Accused sign vandal is found not guilty


An Orange County jury on Friday acquitted a former Costa Mesa city employee of vandalizing a $5 campaign sign during the contentious 2012 city election.

Prosecutors were unable to convince the 12-member panel that Steven Charles White, 40, was the one shown in a grainy video of a man destroying a political sign on a night in October 2012 and tossing it into the bushes at Fair and Columbia drives

During the trial, Senior Deputy Dist. Atty. Robert Mestman said White had a political motive and the opportunity to rip up the sign, which advertised a slate of candidates running for the City Council known as the 3Ms: Councilman Steve Mensinger, Councilman Gary Monahan and Planning Commissioner Colin McCarthy.


White lived just around the corner from the area and had lawn signs of his own advertising competing candidates, prosecutors said.

The video shows the vandal passing up a sign for Harold Weitzberg, who ran opposed to the 3Ms.

According to testimony, Mensinger hired a private investigator, who filmed the vandalism. The councilman was also the one who called authorities with the evidence, police witnesses said.

Costa Mesa’s 2012 election was heated. All sides complained of sign theft and vandalism.

Mensinger and the rest of his slate backed an initiative that would have created a charter form of governance for the city. White and many city employees opposed the charter because they felt it would have given the council too much power and threatened their jobs and pensions.

White said he was the victim in this case.

He blamed Mensinger, Monahan, McCarthy and their political allies for using him as a scapegoat during the election.

“I hope that I get a public apology,” White said. “But I seriously doubt it [will happen].”

Mensinger declined to comment on White’s request.

Jurors handed down their decision after about three hours of deliberations following a one-day trial Thursday at the Orange County Superior Court’s Harbor Justice Center in Newport Beach.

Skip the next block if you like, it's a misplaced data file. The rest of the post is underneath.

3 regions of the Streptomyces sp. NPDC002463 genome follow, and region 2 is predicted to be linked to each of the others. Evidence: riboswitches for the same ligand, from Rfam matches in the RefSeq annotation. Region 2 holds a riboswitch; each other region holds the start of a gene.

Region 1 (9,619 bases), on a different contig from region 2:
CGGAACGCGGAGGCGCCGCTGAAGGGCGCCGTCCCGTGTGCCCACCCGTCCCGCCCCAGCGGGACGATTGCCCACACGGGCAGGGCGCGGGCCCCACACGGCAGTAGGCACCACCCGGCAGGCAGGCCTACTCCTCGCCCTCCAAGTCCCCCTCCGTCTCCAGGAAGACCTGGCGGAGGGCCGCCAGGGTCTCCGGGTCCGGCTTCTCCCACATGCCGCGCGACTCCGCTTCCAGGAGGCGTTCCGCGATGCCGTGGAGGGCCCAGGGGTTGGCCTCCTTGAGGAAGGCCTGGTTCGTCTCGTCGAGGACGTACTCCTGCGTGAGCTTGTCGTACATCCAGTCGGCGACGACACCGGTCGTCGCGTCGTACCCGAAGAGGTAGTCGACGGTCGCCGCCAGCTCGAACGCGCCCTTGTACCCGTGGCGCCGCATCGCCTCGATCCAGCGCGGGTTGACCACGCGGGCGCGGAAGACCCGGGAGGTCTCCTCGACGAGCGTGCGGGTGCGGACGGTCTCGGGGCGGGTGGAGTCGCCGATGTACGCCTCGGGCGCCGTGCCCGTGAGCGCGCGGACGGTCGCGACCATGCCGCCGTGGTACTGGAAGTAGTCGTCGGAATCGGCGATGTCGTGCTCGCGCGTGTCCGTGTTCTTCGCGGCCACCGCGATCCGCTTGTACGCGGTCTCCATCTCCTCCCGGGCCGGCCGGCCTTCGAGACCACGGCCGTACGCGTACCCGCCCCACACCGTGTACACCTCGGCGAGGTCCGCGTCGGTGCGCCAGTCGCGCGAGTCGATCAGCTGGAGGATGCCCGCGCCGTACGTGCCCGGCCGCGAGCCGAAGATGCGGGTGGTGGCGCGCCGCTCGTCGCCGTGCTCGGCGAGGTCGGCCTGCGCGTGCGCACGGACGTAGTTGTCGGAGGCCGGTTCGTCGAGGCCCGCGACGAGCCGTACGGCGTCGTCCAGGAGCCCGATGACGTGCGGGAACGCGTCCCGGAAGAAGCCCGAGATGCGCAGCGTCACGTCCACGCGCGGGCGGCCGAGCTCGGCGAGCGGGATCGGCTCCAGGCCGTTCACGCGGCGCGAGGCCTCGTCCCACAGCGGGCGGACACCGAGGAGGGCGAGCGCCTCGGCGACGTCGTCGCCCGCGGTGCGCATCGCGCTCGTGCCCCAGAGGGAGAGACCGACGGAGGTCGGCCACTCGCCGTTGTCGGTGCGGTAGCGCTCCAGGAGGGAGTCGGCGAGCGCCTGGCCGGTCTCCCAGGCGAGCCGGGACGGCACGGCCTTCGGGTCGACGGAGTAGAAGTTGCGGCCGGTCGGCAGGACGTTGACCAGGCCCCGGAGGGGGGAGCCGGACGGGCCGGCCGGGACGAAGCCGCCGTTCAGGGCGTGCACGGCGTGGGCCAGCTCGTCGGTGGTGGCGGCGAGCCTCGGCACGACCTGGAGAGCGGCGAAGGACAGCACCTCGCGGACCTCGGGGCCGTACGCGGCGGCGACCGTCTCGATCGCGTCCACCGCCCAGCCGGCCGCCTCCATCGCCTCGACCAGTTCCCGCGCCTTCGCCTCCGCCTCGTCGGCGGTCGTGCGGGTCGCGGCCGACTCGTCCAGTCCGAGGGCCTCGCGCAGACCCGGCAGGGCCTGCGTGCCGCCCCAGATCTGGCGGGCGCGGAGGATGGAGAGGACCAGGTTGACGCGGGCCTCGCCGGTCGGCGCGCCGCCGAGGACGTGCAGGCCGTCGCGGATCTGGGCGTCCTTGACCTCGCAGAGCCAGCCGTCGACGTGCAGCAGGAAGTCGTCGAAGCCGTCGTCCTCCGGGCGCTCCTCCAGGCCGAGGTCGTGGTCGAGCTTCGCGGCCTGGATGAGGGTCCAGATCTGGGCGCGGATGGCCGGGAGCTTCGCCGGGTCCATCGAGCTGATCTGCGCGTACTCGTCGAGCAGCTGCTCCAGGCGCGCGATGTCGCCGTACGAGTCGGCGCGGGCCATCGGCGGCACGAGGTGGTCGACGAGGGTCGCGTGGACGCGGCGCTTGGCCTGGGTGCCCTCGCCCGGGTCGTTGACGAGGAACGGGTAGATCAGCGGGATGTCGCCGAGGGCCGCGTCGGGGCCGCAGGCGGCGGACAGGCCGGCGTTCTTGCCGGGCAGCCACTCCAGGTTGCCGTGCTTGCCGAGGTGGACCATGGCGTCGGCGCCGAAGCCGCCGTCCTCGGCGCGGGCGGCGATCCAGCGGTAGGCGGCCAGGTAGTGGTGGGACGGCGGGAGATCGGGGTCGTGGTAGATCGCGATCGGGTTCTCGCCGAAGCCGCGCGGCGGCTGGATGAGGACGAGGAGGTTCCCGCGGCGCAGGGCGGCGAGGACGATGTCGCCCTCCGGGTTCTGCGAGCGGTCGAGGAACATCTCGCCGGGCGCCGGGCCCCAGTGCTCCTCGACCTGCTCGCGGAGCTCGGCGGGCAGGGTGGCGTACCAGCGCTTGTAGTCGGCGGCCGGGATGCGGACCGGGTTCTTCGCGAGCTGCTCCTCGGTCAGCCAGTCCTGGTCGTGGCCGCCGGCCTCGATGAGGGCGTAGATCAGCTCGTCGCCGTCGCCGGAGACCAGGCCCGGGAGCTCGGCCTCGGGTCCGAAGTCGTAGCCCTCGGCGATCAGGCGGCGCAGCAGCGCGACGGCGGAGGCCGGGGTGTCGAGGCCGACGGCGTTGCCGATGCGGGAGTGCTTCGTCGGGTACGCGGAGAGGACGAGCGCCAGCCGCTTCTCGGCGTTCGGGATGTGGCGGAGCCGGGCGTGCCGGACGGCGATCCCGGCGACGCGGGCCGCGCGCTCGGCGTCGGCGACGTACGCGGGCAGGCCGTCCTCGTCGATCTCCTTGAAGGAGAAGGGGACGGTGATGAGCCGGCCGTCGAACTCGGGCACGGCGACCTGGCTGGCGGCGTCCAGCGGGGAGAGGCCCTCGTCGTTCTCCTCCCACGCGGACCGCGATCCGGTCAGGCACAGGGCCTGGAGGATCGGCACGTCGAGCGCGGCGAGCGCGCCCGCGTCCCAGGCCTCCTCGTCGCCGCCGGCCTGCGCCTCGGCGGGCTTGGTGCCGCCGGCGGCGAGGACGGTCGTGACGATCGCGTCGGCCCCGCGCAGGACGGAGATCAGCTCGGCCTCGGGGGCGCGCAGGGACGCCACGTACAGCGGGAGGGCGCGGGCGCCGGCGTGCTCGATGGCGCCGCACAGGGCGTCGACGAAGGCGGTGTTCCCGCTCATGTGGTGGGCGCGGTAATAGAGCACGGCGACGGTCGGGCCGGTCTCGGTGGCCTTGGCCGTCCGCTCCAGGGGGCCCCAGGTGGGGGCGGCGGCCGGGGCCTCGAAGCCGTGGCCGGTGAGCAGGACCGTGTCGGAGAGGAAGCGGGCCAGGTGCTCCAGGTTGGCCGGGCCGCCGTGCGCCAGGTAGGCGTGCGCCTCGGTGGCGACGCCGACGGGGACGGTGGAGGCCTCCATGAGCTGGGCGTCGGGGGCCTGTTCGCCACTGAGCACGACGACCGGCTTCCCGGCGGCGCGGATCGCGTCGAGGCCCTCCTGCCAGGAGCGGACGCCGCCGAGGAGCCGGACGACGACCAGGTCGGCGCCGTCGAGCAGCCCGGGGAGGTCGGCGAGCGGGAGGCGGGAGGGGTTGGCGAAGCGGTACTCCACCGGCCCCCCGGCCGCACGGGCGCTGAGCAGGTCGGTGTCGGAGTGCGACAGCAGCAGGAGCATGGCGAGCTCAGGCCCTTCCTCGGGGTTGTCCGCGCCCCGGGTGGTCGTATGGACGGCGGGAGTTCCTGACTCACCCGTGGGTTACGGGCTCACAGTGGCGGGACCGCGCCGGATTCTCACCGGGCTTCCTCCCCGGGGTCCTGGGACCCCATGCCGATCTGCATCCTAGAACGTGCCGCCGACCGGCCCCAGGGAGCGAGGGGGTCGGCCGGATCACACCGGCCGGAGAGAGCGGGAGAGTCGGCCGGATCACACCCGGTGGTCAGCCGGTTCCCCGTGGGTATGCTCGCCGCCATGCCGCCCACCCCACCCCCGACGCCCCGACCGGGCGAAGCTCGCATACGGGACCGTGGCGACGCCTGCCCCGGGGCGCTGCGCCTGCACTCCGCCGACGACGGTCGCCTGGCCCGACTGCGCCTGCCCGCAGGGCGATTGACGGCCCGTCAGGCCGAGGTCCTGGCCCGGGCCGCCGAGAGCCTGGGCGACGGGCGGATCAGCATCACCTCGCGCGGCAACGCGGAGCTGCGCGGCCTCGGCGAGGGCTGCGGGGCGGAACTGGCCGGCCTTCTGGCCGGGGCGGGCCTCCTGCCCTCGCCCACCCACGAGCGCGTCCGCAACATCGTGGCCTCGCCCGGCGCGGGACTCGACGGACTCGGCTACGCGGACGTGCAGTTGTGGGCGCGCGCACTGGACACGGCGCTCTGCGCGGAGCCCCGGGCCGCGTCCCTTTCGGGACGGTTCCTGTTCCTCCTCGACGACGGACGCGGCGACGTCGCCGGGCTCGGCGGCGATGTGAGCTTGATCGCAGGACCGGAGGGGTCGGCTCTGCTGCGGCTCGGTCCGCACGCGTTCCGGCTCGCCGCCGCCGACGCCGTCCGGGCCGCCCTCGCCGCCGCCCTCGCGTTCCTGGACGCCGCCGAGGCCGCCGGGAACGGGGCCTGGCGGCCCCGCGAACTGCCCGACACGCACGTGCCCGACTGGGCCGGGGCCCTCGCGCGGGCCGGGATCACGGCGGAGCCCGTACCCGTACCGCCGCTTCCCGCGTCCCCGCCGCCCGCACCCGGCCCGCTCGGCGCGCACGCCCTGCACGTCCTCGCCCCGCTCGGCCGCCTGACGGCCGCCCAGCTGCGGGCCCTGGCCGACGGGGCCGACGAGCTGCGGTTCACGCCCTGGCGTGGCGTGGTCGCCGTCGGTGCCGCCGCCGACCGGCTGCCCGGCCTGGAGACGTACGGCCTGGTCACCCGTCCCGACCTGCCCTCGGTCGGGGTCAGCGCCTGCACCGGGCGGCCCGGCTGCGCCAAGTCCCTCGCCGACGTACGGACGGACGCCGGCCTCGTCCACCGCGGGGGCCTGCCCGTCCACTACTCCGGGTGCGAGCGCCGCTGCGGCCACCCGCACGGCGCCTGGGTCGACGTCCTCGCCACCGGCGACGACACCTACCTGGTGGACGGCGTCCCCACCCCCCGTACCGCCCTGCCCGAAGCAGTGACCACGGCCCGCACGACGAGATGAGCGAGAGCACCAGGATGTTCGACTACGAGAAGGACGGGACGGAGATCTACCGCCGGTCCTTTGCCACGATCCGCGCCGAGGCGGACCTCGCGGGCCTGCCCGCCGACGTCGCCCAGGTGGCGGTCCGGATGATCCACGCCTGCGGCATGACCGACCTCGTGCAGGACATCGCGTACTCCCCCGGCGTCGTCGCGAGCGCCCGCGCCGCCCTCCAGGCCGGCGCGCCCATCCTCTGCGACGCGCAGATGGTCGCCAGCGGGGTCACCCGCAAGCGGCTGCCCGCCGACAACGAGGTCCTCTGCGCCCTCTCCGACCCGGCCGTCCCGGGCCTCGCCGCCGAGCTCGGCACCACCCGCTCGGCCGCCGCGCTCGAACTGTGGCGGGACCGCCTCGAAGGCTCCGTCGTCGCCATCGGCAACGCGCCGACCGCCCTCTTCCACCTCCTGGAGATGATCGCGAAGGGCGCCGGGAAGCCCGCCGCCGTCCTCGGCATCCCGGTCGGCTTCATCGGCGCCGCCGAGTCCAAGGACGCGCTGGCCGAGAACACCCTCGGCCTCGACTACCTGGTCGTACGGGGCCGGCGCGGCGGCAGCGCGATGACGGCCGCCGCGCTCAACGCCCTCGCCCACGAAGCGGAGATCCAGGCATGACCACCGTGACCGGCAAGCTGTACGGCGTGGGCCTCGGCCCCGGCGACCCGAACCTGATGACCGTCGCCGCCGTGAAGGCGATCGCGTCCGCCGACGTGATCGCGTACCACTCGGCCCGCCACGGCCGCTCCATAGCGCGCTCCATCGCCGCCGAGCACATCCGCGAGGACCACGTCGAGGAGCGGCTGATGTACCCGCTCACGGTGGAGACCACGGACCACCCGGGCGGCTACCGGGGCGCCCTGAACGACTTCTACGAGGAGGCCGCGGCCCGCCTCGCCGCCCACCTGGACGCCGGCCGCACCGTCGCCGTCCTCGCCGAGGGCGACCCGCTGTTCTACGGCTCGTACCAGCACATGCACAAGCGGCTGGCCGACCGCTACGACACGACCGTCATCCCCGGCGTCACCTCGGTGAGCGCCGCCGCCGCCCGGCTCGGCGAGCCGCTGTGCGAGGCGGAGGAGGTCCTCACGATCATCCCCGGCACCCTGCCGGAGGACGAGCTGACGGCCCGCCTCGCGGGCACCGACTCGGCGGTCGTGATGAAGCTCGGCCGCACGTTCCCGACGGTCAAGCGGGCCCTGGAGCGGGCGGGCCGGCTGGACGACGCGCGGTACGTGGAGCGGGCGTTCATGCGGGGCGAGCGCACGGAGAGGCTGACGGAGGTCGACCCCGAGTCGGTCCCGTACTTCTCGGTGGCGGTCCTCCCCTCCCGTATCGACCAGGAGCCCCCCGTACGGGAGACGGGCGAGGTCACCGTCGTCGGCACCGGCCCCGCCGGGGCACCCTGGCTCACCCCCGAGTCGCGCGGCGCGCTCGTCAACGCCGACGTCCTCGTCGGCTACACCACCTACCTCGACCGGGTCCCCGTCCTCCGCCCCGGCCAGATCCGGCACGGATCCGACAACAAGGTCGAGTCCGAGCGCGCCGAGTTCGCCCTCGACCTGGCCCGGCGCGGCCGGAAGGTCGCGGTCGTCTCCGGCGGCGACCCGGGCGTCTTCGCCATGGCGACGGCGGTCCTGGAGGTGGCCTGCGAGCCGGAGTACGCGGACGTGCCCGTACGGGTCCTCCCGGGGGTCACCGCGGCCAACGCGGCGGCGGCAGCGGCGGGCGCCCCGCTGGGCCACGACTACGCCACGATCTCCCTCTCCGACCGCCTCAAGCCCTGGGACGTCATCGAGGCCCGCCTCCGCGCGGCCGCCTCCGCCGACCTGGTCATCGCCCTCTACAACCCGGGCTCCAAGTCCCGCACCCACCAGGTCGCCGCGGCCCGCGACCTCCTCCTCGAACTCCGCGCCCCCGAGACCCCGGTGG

Their decision focused more on their own viewing of the video than witness testimony, which included four people saying they believed it was White on the tape, the jury foreman explained outside the courtroom.

During the trial, White hiked up his pants to show large tattoos on each of his shins.

The foreman said he and his colleagues couldn’t find those tattoos on the man in the video, who was wearing shorts.

“The deciding factor was the video did not work for the prosecution,” he said.

Mestman, the prosecutor, said it’s always harder to convince a jury to convict when a crime — like a $5 vandalism — is viewed as relatively minor, but the jury foreman said that was not a deciding factor in his vote.

At times, Mestman positioned the trial as one about the value of free speech and the importance of protecting political expression from vandals, even when they disagree with it.

“It’s about holding the defendant accountable,” he said during closing statements.

Mensinger said he still believes White should have been found guilty.

“I’m disappointed,” Mensinger said. “... I know what I saw. The community knows what they saw in the video. But we have a jury system, and I respect the system.”

In a recorded conversation with police played as evidence, White admitted he vandalized a campaign sign at one point but denied it was the one caught on video.

Before going to trial, the district attorney’s office offered White a plea agreement that included a small fine and community service, but White said he turned it down and insisted on his right to a trial.

“I don’t deserve to have any of this on my record,” he said.

The accusations caused him to lose his job as a maintenance worker in Costa Mesa, White said.

Costa Mesa officials announced White was no longer employed there soon after the district attorney announced the vandalism charge in January 2013.

City officials did not say why White was no longer employed or who made the decision that he should leave, but White said Friday that he quit preemptively because he was going to be terminated.

White said he won’t try to get his job back now that he’s exonerated.

“I don’t want to work for the city anymore,” he said.